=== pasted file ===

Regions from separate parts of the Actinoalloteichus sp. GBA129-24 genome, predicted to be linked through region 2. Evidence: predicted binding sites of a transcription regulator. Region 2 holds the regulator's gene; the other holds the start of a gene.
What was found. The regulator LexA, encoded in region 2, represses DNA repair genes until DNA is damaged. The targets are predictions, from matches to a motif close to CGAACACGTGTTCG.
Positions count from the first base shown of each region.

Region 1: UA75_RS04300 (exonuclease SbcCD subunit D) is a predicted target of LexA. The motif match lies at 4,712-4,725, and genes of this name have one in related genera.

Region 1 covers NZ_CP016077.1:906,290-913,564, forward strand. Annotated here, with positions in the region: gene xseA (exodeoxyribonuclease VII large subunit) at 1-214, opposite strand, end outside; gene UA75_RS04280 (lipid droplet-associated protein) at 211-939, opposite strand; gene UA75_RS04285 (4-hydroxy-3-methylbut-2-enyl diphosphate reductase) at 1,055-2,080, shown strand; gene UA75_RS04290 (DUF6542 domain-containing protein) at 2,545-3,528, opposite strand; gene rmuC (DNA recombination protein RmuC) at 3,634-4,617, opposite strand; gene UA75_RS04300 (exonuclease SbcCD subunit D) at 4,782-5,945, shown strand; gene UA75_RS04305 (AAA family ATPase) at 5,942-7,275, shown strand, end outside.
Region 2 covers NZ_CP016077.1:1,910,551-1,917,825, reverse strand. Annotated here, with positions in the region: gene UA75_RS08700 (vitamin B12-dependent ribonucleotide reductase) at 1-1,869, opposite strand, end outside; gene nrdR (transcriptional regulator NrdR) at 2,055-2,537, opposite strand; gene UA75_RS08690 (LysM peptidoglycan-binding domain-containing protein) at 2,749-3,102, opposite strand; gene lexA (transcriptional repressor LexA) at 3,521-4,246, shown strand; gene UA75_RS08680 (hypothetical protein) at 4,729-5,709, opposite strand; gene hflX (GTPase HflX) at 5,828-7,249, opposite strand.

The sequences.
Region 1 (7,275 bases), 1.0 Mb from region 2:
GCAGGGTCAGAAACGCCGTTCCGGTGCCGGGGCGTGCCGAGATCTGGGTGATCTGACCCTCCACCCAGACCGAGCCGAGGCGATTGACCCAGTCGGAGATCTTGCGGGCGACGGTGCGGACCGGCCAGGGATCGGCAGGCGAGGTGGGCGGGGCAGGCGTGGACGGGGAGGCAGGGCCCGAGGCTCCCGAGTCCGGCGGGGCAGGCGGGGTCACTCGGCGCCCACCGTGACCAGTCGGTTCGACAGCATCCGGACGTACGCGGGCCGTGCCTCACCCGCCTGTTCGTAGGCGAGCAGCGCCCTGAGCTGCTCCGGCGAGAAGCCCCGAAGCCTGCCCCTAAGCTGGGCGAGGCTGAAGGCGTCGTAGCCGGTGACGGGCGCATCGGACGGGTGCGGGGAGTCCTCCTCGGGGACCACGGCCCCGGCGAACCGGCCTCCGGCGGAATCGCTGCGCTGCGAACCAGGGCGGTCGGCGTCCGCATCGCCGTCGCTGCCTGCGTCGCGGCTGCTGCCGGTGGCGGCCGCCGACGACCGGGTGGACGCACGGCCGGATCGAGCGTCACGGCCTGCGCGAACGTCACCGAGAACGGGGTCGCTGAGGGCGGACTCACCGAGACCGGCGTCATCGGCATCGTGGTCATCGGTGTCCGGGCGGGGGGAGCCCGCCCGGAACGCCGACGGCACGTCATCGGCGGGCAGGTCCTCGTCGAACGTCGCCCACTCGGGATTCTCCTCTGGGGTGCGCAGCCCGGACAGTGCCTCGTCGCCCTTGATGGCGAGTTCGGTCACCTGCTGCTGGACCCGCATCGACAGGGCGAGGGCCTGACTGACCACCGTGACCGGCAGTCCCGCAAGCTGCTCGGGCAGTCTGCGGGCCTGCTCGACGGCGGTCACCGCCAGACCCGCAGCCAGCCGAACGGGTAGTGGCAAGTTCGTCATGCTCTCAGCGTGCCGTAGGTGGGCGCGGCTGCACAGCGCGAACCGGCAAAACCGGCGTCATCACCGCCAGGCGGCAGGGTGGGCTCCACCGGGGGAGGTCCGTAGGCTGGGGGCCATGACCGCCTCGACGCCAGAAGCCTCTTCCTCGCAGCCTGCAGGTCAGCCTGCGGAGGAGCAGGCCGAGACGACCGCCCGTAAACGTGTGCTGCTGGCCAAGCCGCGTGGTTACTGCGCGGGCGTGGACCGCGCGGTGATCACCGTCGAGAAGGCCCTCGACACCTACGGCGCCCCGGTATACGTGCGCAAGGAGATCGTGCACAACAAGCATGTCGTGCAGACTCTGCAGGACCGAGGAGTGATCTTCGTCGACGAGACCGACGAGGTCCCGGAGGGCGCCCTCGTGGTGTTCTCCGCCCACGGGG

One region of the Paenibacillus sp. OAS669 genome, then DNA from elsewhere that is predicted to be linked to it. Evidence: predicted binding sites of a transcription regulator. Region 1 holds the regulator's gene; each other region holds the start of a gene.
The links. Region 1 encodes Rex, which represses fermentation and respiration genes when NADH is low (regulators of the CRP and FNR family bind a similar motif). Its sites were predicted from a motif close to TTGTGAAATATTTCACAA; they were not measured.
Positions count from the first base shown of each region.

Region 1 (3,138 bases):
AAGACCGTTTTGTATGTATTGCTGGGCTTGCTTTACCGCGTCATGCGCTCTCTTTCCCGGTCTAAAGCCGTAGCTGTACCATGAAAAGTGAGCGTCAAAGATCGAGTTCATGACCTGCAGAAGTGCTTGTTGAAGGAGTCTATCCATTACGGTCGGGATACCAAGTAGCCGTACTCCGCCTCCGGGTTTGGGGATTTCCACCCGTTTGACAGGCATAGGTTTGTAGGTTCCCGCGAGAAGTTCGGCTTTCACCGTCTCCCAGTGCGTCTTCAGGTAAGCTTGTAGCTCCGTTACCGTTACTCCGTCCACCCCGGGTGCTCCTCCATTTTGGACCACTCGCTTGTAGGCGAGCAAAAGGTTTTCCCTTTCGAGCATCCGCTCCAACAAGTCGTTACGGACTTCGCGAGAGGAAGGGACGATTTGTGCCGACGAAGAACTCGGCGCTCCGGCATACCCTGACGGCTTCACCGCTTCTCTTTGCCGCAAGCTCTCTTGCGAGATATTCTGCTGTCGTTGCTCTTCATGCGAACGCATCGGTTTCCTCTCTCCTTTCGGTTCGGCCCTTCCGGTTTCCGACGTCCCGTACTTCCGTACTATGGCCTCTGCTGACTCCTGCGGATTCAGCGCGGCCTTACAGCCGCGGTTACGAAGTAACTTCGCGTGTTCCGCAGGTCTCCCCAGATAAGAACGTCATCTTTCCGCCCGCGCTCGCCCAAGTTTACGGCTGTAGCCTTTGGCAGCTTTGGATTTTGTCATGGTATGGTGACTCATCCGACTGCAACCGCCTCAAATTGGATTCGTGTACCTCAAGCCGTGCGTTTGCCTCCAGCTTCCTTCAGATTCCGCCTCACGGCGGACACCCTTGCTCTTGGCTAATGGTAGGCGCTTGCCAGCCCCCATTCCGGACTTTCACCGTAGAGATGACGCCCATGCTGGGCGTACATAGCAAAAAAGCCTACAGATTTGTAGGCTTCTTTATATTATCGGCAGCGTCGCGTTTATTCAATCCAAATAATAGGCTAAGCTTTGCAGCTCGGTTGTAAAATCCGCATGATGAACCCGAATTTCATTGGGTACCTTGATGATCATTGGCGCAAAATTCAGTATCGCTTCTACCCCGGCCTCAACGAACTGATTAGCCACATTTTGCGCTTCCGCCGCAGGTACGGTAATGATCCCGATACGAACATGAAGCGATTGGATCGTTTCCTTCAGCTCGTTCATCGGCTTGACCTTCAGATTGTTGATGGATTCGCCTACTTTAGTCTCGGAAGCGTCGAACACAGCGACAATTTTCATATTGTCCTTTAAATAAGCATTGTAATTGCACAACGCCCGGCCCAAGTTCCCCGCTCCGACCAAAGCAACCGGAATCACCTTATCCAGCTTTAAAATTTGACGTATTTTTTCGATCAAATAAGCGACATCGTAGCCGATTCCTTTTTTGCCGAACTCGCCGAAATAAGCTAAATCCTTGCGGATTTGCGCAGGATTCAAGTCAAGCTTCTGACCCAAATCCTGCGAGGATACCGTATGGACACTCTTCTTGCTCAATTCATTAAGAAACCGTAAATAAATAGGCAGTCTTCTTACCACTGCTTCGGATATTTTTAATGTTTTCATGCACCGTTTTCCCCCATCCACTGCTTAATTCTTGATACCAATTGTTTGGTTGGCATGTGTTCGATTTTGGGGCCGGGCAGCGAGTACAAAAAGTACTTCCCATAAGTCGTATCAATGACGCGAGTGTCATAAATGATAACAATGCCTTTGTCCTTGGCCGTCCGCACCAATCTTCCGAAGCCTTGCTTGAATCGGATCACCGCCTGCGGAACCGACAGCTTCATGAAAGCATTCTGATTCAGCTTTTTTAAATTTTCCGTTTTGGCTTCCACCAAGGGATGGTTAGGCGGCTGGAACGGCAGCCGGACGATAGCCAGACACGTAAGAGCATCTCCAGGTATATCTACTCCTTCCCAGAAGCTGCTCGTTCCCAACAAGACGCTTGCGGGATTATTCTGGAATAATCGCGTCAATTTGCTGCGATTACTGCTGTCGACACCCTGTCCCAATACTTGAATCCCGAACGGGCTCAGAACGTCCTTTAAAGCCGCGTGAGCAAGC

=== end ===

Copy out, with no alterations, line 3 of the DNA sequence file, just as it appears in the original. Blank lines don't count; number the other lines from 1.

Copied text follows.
Positions count from the first base shown of each region.